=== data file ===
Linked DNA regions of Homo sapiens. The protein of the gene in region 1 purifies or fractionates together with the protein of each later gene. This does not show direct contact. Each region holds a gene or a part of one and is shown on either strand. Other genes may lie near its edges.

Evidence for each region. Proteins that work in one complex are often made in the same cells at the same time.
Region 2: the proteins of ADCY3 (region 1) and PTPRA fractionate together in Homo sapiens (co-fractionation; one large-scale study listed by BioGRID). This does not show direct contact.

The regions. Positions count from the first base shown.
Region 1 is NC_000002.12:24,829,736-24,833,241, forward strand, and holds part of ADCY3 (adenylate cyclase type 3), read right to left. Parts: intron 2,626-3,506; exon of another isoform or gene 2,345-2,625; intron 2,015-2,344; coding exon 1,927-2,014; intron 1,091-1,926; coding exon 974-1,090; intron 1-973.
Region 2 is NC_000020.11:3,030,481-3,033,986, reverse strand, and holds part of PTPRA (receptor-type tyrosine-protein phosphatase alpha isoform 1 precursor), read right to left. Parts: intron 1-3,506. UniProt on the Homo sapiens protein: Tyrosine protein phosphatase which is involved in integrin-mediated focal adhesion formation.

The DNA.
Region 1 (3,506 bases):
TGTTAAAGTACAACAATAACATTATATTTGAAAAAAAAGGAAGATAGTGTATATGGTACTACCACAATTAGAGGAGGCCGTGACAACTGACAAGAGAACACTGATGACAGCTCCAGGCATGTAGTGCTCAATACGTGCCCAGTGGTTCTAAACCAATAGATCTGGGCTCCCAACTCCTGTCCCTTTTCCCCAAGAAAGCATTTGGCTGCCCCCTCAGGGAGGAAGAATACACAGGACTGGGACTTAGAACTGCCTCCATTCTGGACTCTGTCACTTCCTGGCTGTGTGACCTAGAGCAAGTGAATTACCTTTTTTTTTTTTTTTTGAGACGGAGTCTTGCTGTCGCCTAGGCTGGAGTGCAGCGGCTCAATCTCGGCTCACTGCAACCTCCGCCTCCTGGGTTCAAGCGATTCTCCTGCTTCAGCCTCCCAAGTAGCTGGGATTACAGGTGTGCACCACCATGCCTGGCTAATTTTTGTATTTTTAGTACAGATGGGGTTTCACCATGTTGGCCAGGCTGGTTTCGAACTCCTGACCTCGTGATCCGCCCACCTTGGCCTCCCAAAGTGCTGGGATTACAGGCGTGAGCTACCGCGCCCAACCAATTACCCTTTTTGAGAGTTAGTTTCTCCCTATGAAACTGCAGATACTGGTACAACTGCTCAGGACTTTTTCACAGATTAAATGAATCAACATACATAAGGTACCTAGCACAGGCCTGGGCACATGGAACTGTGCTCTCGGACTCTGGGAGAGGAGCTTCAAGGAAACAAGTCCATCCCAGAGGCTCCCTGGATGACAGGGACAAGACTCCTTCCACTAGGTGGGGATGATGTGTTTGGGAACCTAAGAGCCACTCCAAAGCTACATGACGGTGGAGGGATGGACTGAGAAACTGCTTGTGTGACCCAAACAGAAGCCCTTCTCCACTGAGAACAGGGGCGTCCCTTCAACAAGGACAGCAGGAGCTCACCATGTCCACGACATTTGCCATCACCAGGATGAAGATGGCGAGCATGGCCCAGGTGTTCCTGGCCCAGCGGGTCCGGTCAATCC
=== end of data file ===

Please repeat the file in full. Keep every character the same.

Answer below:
Linked DNA regions of Homo sapiens. The protein of the gene in region 1 purifies or fractionates together with the protein of each later gene. This does not show direct contact. Each region holds a gene or a part of one and is shown on either strand. Other genes may lie near its edges.

Evidence for each region. Proteins that work in one complex are often made in the same cells at the same time.
Region 2: the proteins of ADCY3 (region 1) and PTPRA fractionate together in Homo sapiens (co-fractionation; one large-scale study listed by BioGRID). This does not show direct contact.

The regions. Positions count from the first base shown.
Region 1 is NC_000002.12:24,829,736-24,833,241, forward strand, and holds part of ADCY3 (adenylate cyclase type 3), read right to left. Parts: intron 2,626-3,506; exon of another isoform or gene 2,345-2,625; intron 2,015-2,344; coding exon 1,927-2,014; intron 1,091-1,926; coding exon 974-1,090; intron 1-973.
Region 2 is NC_000020.11:3,030,481-3,033,986, reverse strand, and holds part of PTPRA (receptor-type tyrosine-protein phosphatase alpha isoform 1 precursor), read right to left. Parts: intron 1-3,506. UniProt on the Homo sapiens protein: Tyrosine protein phosphatase which is involved in integrin-mediated focal adhesion formation.

The DNA.
Region 1 (3,506 bases):
TGTTAAAGTACAACAATAACATTATATTTGAAAAAAAAGGAAGATAGTGTATATGGTACTACCACAATTAGAGGAGGCCGTGACAACTGACAAGAGAACACTGATGACAGCTCCAGGCATGTAGTGCTCAATACGTGCCCAGTGGTTCTAAACCAATAGATCTGGGCTCCCAACTCCTGTCCCTTTTCCCCAAGAAAGCATTTGGCTGCCCCCTCAGGGAGGAAGAATACACAGGACTGGGACTTAGAACTGCCTCCATTCTGGACTCTGTCACTTCCTGGCTGTGTGACCTAGAGCAAGTGAATTACCTTTTTTTTTTTTTTTTGAGACGGAGTCTTGCTGTCGCCTAGGCTGGAGTGCAGCGGCTCAATCTCGGCTCACTGCAACCTCCGCCTCCTGGGTTCAAGCGATTCTCCTGCTTCAGCCTCCCAAGTAGCTGGGATTACAGGTGTGCACCACCATGCCTGGCTAATTTTTGTATTTTTAGTACAGATGGGGTTTCACCATGTTGGCCAGGCTGGTTTCGAACTCCTGACCTCGTGATCCGCCCACCTTGGCCTCCCAAAGTGCTGGGATTACAGGCGTGAGCTACCGCGCCCAACCAATTACCCTTTTTGAGAGTTAGTTTCTCCCTATGAAACTGCAGATACTGGTACAACTGCTCAGGACTTTTTCACAGATTAAATGAATCAACATACATAAGGTACCTAGCACAGGCCTGGGCACATGGAACTGTGCTCTCGGACTCTGGGAGAGGAGCTTCAAGGAAACAAGTCCATCCCAGAGGCTCCCTGGATGACAGGGACAAGACTCCTTCCACTAGGTGGGGATGATGTGTTTGGGAACCTAAGAGCCACTCCAAAGCTACATGACGGTGGAGGGATGGACTGAGAAACTGCTTGTGTGACCCAAACAGAAGCCCTTCTCCACTGAGAACAGGGGCGTCCCTTCAACAAGGACAGCAGGAGCTCACCATGTCCACGACATTTGCCATCACCAGGATGAAGATGGCGAGCATGGCCCAGGTGTTCCTGGCCCAGCGGGTCCGGTCAATCC